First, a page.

Thursday, February 21, 2008

If in Doubt, Say No (or Get a Prenup)

Last week, a Houston Rockets fan conjured up what he thought was the perfect proposal. The scene was set at the Houston Toyota Center and - well, here's how it went...

Here, the proposed-to-spouse had the wherewithal to decline her suitor's request. Although it may seem obvious to most to not enter a marriage with doubts, academic studies have shown that a number of Americans do just that. The common result? Divorce within two to six years. University of Texas professor Ted Huston studied the phenomenon and termed the couples "early exiters." Huston believes that a number of early exiters enter marriage with the notion that matters will improve once they are wed, but quickly find their relationship only getting worse. Upon realizing that the deterioration of the relationship will be perpetual, the couple cuts their losses and files for divorce.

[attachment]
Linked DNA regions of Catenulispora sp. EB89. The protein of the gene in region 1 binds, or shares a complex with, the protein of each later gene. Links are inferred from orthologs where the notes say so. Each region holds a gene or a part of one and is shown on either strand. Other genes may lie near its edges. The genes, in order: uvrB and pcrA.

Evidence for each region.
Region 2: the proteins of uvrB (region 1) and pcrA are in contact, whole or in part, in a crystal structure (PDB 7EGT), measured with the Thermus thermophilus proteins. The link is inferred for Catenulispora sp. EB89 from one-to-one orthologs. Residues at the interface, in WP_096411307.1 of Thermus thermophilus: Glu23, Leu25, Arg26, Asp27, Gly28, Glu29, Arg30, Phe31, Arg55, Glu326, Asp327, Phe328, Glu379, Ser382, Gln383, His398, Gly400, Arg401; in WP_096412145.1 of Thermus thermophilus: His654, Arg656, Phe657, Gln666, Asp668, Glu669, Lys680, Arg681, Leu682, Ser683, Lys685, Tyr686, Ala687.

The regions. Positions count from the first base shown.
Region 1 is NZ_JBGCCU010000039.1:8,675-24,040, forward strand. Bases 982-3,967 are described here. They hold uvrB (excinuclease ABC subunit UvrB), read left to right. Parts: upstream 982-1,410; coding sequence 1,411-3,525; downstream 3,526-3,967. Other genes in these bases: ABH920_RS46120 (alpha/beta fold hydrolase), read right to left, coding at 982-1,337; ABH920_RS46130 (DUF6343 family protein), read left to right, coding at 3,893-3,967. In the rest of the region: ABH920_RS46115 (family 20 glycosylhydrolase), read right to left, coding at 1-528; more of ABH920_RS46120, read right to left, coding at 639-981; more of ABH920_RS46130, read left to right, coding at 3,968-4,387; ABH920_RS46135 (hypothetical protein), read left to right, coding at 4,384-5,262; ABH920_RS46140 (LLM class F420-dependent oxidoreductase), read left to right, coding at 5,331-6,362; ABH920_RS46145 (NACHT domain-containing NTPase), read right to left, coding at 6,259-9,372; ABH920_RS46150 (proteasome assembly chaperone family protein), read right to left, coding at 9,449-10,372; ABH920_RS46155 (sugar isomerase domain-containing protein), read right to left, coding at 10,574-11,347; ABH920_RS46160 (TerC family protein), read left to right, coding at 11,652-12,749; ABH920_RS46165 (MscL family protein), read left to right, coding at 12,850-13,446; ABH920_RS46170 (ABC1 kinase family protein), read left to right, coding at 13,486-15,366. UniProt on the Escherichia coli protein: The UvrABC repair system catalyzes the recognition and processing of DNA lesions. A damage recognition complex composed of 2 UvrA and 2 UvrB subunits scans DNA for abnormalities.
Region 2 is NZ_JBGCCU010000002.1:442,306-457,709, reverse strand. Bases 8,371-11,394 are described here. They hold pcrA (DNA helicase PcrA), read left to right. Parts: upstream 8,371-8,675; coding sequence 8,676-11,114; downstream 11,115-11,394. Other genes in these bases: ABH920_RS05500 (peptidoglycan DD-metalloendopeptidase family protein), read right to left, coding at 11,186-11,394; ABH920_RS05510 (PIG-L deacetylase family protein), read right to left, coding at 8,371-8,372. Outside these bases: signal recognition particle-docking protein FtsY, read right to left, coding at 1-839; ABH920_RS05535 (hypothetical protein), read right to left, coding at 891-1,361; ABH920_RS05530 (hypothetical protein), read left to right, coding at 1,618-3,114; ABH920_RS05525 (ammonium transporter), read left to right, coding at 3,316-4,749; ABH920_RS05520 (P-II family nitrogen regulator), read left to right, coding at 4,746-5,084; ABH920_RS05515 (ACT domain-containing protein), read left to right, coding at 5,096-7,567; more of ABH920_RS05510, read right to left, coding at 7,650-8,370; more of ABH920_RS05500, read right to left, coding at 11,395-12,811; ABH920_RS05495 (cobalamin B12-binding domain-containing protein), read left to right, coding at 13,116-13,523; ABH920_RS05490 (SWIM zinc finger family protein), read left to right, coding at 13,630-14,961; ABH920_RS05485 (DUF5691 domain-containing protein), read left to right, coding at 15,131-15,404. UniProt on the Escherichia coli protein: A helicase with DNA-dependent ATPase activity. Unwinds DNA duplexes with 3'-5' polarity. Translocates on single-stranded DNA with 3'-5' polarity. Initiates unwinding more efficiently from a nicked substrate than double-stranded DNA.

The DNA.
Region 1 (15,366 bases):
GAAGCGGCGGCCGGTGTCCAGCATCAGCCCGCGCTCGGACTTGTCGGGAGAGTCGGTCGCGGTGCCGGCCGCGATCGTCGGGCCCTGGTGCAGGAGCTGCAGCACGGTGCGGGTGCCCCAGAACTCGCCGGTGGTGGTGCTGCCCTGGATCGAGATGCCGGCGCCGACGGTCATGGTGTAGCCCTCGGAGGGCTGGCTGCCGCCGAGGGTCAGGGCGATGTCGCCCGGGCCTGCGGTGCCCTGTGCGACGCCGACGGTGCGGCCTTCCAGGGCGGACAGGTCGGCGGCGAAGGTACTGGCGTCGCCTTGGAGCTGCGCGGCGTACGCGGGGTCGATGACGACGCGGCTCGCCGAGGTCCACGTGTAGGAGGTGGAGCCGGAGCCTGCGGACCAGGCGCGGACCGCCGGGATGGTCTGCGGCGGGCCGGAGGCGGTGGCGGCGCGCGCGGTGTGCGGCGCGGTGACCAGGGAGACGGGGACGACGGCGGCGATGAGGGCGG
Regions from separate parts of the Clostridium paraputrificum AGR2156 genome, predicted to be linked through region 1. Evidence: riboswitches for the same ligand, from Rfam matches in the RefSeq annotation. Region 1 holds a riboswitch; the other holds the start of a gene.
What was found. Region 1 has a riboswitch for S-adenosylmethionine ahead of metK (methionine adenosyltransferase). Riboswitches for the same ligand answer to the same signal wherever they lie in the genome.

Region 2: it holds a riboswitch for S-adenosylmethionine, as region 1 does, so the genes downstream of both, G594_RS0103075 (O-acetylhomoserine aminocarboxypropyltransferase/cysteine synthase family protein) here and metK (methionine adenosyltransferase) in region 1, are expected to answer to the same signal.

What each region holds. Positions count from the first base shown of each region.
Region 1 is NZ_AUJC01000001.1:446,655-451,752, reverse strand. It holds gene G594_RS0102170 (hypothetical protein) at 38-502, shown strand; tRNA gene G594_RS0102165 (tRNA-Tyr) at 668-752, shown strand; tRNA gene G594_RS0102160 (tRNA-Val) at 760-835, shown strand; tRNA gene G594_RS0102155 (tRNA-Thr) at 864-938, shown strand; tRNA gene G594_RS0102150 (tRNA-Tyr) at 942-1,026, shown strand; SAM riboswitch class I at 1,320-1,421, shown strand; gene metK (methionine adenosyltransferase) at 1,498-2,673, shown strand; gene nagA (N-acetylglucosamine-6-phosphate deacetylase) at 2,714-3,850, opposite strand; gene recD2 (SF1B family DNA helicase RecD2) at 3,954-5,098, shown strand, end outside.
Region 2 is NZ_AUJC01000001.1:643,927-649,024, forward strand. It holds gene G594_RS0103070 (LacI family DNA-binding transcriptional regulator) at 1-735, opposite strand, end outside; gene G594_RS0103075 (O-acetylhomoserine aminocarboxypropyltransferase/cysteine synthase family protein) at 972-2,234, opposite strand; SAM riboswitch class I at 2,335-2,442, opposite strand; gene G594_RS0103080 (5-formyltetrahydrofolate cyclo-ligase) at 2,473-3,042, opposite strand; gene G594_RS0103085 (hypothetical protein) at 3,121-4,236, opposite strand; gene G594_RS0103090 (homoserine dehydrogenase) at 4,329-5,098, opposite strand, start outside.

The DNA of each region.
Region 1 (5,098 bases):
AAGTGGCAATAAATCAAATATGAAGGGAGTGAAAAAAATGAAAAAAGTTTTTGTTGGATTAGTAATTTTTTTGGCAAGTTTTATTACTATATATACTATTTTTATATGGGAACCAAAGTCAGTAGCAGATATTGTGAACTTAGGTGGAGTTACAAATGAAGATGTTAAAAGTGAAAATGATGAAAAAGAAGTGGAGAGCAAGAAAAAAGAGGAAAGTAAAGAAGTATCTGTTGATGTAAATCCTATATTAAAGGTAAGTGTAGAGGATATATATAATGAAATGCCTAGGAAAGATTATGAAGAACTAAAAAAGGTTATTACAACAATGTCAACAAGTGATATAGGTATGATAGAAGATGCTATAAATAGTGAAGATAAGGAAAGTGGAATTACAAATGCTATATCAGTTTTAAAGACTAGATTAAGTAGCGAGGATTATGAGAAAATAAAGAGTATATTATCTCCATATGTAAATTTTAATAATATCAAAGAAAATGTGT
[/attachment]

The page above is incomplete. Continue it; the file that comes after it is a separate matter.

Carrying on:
For those convinced a more romantic future awaits (but rational enough to preserve their property rights), the prenuptial agreement may be the legal solution. A prenuptial agreement is executed by the parties before the marriage, and can achieve any of several objectives: defining certain assets as community or separate property; clarifying that certain transfers from one spouse to another are gifts; waiving or specifying one spouse's right to alimony in the event of a divorce; or characterizing certain debts of one spouse or the other as community or separate indebtedness. Just the legal protection for the mate that just can't say "No."

Marriage Proposal Rejected at BasketBall Game [YouTube]
What's Love Got to Do With It? [University of Texas]

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